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How Ad Hominem Attacks Work

Posted in GNU/Linux, IBM, Microsoft, Red Hat at 12:28 am by Dr. Roy Schestowitz

Ad Hominem

Summary: The shame tactics and pressure on people to not mention particular people is very much evident, more so in social control media (which is publicly accessible for scrutiny); don’t be surprised if it soon becomes a taboo to express support for the very people who gave us GNU and Linux (while still fashionable to worship a famous criminal who co-founded Microsoft)

AD HOMINEM attacks (or “to the person”) shift focus from ideas/issues to personalities. It’s not a novel trick. It’s hardly limited to software or technology debates, either; the Latin words correctly remind us of the old roots and breadth.

We recently discussed attacks on the people perceived to be leaders of Free software, notably the founder of GNU and the founder of Linux. People are supposed to feel ashamed about supporting them, as if they endorse chauvinism or something (and need to apologise upfront for such support). Failing that, maybe they’ll compare Richard Stallman to Osama bin Laden and Linus Torvalds to Hans Reiser (it’s going to be a disaster when he’s finally freed from jail, which almost happened recently, wanting to rejoin development of the filesystem named after him). Days ago in Twitter someone insisted to me that Stallman was a practicing pedophile; maybe they’ll soon tell us that the Reiser crimes (or failed attempts to reinstate his role) somehow prove Linux “misogyny”, inevitably causing the murder of wives. Guilt by association is on the rise in this generation.

“People are supposed to feel ashamed about supporting them, as if they endorse chauvinism or something (and need to apologise upfront for such support).”Ad hominem tactics are cheap but very effective, as whenever an argument may be made which is strong enough (difficult to factually refute) you find a ‘shortcut’ such as criticising the messenger’s appearance (oh look! A beard!!), lifestyle (OH! MY! God! Linus works in his bathrobe sometimes! How rude! The code must be terrible! The bugs will be awful!) or some other nonsensical aspects. Who can blame these people for wanting more privacy in their lives…?

Ad hominem tactics are a nasty, nasty thing. When we slam the EPO we always try to focus on the nature of the abuses rather than the ethnicity or appearance of people like António Campinos and Benoît Battistelli (when we speak about their nationality we typically highlight nepotism, a conflict of interest, or money-laundering aspects). We’d rather focus on what won’t change with a mere change of leadership (like Battistelli choosing Campinos as his successor because he’s a longtime friend and ally of his).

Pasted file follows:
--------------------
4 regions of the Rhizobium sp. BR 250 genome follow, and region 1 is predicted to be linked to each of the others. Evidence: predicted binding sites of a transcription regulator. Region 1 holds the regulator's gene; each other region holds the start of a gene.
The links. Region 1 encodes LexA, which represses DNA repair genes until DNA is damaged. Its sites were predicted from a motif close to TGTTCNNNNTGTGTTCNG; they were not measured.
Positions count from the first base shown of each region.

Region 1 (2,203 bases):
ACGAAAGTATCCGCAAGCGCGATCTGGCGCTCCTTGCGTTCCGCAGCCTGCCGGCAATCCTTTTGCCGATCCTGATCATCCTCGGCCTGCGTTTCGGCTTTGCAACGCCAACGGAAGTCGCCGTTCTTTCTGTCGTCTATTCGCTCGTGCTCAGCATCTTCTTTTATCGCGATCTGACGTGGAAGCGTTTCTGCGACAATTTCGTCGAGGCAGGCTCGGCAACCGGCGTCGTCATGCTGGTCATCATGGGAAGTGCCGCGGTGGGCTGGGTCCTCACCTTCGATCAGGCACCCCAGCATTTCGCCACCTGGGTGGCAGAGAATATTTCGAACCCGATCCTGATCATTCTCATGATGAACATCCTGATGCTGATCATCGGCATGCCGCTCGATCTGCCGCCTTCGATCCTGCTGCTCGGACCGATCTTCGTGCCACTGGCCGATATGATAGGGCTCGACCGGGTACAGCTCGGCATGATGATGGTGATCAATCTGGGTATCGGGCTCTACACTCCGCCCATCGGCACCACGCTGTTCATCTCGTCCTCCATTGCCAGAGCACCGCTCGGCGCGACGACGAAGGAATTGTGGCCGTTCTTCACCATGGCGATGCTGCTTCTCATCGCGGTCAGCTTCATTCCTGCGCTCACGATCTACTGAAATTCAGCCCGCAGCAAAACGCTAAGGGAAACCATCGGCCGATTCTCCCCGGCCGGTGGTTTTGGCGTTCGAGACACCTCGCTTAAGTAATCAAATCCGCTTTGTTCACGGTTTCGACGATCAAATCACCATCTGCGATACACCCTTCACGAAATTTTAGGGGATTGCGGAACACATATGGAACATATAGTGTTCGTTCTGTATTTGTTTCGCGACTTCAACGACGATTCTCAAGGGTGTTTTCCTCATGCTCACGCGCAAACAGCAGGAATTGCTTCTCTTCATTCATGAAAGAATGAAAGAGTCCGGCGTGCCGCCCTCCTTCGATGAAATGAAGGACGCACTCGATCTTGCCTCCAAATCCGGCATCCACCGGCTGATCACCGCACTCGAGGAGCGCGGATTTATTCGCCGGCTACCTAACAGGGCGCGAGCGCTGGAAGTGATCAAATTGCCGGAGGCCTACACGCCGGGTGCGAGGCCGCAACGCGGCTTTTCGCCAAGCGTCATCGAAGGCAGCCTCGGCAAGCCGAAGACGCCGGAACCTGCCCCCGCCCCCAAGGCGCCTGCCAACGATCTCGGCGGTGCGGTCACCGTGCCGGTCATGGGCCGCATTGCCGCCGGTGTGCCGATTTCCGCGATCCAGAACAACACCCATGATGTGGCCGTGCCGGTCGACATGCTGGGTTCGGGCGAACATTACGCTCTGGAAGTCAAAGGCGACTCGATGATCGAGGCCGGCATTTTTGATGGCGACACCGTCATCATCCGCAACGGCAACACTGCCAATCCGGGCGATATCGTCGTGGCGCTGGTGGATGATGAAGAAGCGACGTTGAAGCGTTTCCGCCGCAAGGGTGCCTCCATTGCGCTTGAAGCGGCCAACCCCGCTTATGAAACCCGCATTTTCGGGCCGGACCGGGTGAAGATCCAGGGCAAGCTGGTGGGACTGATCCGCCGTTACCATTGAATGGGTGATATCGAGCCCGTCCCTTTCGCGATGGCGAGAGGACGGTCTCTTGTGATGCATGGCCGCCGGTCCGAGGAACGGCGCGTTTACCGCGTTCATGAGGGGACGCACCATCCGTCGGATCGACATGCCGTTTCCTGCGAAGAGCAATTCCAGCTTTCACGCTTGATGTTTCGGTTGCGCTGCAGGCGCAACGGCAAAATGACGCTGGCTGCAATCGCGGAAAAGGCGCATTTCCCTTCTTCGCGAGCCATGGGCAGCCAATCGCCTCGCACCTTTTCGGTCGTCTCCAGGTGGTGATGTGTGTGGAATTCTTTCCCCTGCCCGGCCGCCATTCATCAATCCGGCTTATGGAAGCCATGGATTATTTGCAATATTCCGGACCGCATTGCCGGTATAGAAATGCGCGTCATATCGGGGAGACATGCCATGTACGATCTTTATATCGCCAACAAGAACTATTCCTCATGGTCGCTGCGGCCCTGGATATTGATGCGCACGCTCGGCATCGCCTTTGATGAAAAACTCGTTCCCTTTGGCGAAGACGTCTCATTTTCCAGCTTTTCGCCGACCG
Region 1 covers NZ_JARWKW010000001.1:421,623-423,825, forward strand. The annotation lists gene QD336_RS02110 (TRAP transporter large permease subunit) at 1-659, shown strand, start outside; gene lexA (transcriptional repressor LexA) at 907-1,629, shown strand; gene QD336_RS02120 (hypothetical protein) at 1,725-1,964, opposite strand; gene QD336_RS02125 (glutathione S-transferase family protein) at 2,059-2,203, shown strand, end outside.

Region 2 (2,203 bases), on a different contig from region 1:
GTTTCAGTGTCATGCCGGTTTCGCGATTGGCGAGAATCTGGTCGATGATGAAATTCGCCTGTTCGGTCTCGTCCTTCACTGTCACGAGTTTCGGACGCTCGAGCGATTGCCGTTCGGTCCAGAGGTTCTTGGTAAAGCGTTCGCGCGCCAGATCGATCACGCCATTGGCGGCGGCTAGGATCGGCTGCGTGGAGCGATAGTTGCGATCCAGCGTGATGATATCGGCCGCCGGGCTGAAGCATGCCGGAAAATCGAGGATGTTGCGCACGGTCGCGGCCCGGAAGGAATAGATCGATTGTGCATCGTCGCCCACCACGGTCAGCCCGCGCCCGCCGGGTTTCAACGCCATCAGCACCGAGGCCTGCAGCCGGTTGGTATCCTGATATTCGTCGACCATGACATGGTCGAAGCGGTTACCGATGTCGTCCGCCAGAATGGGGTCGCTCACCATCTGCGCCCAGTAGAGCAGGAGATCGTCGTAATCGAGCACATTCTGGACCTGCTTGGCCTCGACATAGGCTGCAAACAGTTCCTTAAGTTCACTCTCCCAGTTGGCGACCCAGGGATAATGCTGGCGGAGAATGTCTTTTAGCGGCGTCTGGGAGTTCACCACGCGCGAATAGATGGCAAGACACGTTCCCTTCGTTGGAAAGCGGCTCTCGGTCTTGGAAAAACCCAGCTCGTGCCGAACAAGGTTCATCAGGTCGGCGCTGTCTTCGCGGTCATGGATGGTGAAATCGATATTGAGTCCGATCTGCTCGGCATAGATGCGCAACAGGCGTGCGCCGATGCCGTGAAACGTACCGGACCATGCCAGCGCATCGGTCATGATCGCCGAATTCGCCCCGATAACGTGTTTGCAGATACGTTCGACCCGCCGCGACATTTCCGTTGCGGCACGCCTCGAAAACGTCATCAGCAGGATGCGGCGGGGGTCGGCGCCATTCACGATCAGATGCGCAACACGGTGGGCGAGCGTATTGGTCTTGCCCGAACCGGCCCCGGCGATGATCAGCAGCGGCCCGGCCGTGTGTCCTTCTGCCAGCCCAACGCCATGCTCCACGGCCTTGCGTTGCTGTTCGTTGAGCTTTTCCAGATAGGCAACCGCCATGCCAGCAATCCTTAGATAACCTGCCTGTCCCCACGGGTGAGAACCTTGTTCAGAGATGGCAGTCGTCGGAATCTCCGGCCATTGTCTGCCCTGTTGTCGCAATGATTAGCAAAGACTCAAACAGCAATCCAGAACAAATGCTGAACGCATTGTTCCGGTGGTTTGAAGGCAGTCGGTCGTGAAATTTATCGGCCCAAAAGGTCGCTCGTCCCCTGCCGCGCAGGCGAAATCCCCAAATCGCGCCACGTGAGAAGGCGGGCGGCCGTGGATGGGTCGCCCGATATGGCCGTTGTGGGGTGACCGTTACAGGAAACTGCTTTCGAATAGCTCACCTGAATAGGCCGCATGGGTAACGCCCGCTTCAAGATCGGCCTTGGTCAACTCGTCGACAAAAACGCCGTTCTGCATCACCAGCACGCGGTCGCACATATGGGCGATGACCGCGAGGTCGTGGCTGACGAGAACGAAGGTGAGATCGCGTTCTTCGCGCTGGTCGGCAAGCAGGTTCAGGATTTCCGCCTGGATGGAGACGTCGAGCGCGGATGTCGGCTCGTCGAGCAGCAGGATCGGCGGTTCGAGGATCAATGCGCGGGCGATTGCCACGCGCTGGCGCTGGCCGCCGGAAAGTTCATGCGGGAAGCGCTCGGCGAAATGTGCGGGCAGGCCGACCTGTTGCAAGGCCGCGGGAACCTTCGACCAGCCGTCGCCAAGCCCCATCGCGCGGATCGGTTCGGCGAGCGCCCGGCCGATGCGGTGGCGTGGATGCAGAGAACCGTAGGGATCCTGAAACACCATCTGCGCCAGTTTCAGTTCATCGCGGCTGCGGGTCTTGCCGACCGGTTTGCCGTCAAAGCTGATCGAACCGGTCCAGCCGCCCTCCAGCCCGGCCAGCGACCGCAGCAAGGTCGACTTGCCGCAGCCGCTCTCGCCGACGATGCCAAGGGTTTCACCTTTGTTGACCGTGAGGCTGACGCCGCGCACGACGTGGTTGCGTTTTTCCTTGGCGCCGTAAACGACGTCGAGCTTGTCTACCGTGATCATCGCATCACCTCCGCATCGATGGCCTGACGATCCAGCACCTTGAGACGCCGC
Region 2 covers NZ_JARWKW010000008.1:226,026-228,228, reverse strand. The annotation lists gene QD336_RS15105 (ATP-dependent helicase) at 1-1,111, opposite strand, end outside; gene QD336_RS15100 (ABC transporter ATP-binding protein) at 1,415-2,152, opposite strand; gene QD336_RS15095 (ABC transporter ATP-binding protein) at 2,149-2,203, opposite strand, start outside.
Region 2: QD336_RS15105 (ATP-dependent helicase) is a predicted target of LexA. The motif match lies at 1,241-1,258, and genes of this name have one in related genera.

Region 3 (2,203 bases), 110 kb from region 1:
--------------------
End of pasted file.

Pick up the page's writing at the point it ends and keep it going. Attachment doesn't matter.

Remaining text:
“Not too shockingly, slurs tend to come from IBM/Red Hat staff (regarding articles that deal with IBM/Red Hat) and one IBM/Red Hat employee surprisingly blocked me even though I had never ever interacted with her in any way (that I can recall).”One reason (a last straw) I’ve just decided to 'quit' Twitter is this bunch of ad hominem tactics; it would take time to explain all the context (I’d also have to log back into Twitter to take screenshots), but the gist of it is, some people refuse to comment on the actual content of my articles and instead just throw an insult at the site, the messenger, or both. No substance needed; just an insult. That’s it. Not too shockingly, slurs tend to come from IBM/Red Hat staff (regarding articles that deal with IBM/Red Hat) and one IBM/Red Hat employee surprisingly blocked me even though I had never ever interacted with her in any way (that I can recall). So why block?

It’s possible to incite people based on deliberate distortions. Days ago someone lied about what I had claimed, causing an outrage over something I never even said! Oh, thanks Twitter! Facts optional…

IBM is often not given enough credit for F.U.D. tactics (coined by a former employee); Microsoft ‘steals’ credit for that, too. But the way I see it, IBM/Red Hat is now engaging even in ‘cancel culture’-like tactics. There’s no need to actually counter anything presented here in this site; instead, attack Roy. And then attack people who merely mention Roy.

“IBM is often not given enough credit for F.U.D. tactics (coined by a former employee); Microsoft ‘steals’ credit for that, too.”How very mature. What’s wrong with Roy anyway? Nothing. They specify nothing. It’s all innuendo. As one of them put it just hours ago: “I’m mad at myself for clicking that link before I realized what site it goes to.”

OK, what’s wrong with that site?

No, nothing specified. Maybe upset that the employer is being criticised for something there (never mind if about 80% of the things we write or wrote about both IBM and Red Hat are positive). What possibly upsets me more is actually attempts to make other people (even bots!) untweet mentions of Techrights. This is how ‘cancel culture’ works.

Congrats, IBM. You’re just acquired a bunch of angry children (and grossly overpaid for them).

Like layers of an onion or a social graph-based elimination strategy these people target the ‘circle’ sympathetic to those whom they try to oust, silence, discredit. Remember what was done to Alex Oliva months ago because he had long supported Richard Stallman? He has been relatively quiet since then. Intimidation leads to self-censorship, which in turn enables bad things to continue unabated, without critical voices causing outrage/backlash.

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